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Cast of a Roman bust of Lucius Septimius Geta (189-211 AD)

Plaster cast

Museum number: L107

Curatorial note

This cast, along with that of Plautilla L106, is after an antique marble sculpture of the third century AD in the Grand Ducal Gallery at the Uffizi in Florence. Although the original busts are similar in date and style and are displayed together in the Uffizi they were probably not designed as a pair. Geta and Plautilla were both victims of the Emperor Caracalla. Geta was the younger son of the Emperor Septimius Severus and served briefly as Governor of Britain at York. He was murdered by Caracalla in February 211 AD, probably because he was perceived as a dangerous rival.

It is known that plaster moulds were taken of the two original busts (and two other statues) in the Uffizi by permission of their owner, Duke Cosimo III de' Medici (1642-1723) in 1721-22 in order for bronze casts to be made by the sculptor Cipriani. These were commissioned by the Englishman the Hon. George Parker for his father, the 1st Earl of Macclesfield, Thomas Parker, and intended for the Gallery he was constructing at Shirburn Castle, Oxfordshire. Permission for the casting was granted by Duke Cosimo on condition that the plaster moulds were not to remain in Florence, so that the original classical sculptures could not be widely reproduced. It seems likely that Soane's two busts were produced in England from these moulds, which do not survive today.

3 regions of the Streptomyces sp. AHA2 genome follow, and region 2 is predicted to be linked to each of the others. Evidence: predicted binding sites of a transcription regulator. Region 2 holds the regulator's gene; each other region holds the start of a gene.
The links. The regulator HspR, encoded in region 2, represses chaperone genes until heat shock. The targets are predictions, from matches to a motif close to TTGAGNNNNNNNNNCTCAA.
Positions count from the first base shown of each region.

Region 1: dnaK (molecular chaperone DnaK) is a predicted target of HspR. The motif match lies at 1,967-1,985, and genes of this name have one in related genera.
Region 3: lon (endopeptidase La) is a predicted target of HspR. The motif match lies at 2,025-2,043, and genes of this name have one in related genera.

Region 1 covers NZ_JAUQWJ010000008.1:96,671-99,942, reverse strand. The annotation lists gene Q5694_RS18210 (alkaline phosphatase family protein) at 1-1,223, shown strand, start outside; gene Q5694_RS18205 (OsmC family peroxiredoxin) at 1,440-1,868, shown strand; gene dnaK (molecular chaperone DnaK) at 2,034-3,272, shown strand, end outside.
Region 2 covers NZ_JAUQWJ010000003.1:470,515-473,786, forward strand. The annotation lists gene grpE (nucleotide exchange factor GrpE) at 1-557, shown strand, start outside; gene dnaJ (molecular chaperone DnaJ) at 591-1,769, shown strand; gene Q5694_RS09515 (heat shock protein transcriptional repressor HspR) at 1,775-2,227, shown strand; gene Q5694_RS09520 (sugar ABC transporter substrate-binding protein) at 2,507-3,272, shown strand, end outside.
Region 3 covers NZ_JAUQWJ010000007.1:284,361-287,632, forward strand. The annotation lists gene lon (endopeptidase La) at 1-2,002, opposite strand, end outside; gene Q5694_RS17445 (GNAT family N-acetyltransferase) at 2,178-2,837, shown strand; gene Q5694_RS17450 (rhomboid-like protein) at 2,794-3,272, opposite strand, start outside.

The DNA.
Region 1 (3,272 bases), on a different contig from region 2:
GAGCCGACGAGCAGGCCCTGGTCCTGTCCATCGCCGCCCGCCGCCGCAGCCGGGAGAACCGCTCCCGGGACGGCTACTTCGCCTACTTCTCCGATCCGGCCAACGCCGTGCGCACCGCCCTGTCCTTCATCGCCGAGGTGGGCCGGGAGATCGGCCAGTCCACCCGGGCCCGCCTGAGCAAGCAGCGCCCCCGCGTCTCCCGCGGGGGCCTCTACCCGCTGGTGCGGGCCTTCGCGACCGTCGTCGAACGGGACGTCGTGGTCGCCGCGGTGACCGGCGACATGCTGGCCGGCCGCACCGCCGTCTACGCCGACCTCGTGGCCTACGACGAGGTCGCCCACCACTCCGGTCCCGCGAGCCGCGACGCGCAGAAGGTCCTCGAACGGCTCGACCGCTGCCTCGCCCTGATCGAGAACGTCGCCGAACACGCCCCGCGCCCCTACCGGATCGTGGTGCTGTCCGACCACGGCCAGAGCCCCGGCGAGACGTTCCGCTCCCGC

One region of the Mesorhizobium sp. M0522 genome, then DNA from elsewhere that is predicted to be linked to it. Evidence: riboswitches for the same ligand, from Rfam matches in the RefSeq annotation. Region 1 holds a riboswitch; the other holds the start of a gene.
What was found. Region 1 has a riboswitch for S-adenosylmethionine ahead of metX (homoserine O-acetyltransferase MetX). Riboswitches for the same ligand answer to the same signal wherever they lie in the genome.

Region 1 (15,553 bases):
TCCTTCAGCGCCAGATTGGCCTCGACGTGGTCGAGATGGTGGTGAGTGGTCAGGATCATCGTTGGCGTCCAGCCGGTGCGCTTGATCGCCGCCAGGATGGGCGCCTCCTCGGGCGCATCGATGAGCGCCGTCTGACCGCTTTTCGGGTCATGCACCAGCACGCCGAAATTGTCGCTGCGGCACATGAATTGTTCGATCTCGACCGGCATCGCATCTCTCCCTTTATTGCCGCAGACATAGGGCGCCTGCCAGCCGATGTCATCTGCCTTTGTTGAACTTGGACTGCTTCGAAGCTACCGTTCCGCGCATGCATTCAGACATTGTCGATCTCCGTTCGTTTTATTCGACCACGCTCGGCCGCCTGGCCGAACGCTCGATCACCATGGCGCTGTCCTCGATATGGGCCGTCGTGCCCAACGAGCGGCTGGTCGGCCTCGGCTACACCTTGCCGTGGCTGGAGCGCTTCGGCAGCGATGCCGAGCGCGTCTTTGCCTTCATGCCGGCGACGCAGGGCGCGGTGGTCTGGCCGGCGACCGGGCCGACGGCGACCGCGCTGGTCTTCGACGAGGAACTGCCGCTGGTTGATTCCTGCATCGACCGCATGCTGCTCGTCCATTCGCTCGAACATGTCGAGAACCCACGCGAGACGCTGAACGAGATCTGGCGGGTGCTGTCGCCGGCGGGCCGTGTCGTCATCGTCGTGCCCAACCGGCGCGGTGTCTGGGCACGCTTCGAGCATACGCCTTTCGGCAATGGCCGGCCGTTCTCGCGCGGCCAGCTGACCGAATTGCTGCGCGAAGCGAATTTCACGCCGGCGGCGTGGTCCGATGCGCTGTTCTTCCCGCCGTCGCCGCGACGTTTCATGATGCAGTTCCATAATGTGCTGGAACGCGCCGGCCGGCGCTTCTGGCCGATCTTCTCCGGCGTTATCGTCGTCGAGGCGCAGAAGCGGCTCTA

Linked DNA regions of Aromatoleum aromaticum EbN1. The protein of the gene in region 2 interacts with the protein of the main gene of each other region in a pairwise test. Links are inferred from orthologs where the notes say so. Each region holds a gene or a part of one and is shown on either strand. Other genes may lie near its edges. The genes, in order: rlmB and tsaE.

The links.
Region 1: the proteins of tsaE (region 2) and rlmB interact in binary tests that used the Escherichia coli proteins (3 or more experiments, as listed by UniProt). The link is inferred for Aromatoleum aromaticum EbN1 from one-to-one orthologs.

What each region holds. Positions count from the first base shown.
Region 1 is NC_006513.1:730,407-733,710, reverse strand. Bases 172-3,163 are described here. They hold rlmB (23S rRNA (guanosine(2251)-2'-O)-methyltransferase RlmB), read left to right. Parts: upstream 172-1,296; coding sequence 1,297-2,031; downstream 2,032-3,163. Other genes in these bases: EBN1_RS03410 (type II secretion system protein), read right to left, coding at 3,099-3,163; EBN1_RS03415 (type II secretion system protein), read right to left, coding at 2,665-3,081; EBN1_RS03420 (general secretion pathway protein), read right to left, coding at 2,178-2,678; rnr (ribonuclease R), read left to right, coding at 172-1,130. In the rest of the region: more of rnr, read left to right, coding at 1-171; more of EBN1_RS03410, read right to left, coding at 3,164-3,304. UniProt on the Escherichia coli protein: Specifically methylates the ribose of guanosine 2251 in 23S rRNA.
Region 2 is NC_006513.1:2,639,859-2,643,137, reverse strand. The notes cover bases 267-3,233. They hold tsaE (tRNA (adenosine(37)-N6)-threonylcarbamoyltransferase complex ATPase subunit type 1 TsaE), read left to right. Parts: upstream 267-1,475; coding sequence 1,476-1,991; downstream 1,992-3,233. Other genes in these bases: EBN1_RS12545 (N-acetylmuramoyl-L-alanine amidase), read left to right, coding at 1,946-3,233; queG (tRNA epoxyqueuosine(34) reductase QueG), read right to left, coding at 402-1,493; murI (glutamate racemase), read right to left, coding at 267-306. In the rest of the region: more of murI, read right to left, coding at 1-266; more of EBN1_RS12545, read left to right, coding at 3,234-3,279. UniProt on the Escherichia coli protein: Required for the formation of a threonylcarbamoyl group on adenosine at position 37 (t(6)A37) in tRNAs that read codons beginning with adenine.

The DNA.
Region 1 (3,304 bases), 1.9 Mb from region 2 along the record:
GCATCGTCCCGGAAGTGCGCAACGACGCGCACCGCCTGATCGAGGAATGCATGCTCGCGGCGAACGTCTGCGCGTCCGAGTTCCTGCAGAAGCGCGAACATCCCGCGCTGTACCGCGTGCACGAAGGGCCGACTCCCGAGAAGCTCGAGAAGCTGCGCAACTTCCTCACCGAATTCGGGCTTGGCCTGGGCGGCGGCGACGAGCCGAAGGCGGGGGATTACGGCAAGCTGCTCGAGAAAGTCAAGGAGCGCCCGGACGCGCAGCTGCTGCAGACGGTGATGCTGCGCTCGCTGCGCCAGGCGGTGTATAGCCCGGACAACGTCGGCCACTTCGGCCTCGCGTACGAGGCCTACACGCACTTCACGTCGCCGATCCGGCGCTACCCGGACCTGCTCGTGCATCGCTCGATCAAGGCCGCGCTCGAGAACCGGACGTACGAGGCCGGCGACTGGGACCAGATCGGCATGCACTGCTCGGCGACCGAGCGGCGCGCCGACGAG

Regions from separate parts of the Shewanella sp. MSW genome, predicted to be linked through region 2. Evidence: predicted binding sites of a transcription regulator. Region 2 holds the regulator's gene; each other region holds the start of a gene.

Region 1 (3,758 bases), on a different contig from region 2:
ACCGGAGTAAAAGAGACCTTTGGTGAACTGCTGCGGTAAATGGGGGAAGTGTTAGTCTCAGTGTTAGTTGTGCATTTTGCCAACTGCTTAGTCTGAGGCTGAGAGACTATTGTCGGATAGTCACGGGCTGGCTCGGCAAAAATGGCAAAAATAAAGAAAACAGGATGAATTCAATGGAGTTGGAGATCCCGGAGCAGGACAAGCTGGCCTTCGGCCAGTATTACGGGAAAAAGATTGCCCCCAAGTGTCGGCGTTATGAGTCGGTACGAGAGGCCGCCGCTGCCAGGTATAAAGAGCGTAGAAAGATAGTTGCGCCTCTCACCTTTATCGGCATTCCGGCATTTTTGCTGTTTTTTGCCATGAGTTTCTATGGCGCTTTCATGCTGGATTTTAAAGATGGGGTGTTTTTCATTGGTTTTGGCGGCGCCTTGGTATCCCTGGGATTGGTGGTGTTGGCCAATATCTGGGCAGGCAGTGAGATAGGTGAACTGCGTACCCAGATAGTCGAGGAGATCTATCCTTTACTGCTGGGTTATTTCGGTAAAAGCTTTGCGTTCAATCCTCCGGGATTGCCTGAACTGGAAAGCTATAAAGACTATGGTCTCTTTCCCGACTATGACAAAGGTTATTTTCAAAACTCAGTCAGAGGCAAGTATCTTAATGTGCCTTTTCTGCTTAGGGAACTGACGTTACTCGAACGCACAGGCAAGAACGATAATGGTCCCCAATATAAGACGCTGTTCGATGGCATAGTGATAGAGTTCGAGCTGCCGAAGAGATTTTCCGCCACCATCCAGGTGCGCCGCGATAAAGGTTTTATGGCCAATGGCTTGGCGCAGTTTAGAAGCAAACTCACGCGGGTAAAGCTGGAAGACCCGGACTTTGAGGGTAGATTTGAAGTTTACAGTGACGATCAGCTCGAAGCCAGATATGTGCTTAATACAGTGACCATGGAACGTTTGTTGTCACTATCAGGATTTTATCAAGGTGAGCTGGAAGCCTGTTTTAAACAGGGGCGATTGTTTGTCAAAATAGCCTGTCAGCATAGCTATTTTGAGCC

This bust is displayed at high level on the north wall of Soane's Dining Room (it is the right-hand bust in the in situ colour photograph accompanying this entry).


If you have any further information about this object, please contact us: worksofart@soane.org.uk